Henty Bowling Club celebrates its centenary on Sunday.
Around 90 people are expected to mark the occasion, with local bowlers joined by a number of visitors returning to the club.
Also attending the dinner and speeches will be the zone and district presidents as Henty pauses to acknowledge its history.
The club's greens are the envy of others locally but it hasn't been an easy ride getting to this point.
"The cost of a greenkeeper was weighing the club down and there was talk of going synthetic but we would have had to borrow a lot of money to put those greens in," committee member and club historian Lynne Forck said.
"My husband (Peter Forck), Bruce Diffey and a couple of other bowlers went to look at different synthetic greens and heard about all the problems they could have so they came up with the idea that they'd prefer to go voluntary."
Diffey took on the role 13 years ago and it's been a masterstroke.
"We just do the best we can," he said modestly.
"I've been in Henty all my life and when I moved into town from the farm, the bowling club looked as though they were going to put synthetic greens in and I wasn't very keen on that.
"I've been involved with the football club, the cricket club and now the bowls.
"These clubs are very important because they keep the community together."
Gary Kern, president of the men's section, has found a new home in Henty after a career spent travelling with the Army.
"I've joined nearly every bowls club I've been to; Melbourne, Sydney, Brisbane, Townsville and Darwin," he said.
"The size of this town and the friendliness of the people is what makes it so special.
"It really is a community place - and I'm not just saying that.
"If something goes wrong, they're there to help you out. The mateship here is excellent.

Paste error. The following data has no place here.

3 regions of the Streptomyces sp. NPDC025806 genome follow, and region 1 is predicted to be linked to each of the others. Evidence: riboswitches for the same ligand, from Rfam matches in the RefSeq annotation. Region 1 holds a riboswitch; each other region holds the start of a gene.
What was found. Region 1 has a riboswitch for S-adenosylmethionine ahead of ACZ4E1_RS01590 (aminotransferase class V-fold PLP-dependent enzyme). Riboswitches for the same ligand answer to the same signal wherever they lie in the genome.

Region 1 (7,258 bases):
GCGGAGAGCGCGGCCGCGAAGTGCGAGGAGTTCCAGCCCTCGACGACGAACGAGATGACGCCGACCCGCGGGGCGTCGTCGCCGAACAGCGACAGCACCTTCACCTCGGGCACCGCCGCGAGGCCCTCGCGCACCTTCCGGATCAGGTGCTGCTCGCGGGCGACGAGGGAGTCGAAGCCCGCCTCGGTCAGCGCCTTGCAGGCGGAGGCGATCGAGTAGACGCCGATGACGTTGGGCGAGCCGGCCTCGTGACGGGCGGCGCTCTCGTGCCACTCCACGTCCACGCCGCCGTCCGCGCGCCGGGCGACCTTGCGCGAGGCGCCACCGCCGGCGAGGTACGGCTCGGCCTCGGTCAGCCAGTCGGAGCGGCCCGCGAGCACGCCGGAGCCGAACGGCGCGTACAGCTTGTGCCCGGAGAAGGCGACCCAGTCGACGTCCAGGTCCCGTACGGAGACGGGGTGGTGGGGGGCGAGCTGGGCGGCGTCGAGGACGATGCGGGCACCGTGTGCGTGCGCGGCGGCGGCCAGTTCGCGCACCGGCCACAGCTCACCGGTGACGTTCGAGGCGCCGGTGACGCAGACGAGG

"I'm not a farmer but all of these other people are so I'm learning every day off these blokes.
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"I just love listening to what they're talking about. It's bloody hilarious sometimes.
"I'm over the moon to be president of a club that's turning 100.
"It's my luck that I'm president at this moment in time and I couldn't be prouder."
Club president Allison Scott also heads up the ladies section and the shared passion of those in red and white goes way beyond the game of bowls itself.
"We spend all our time together," Scott said.
"During COVID, a group of us have been taking meals out to the older people around town.
"We have up to 50 cooked meals once a week that we take out to people that are old and lonely.
"If we go and visit them, it gives them someone to see. Their faces really light up when you go and visit them.
"I love sport and I just like working with people, doing something for our small town.
"We've very proud of our town and we're very proud of our greens."
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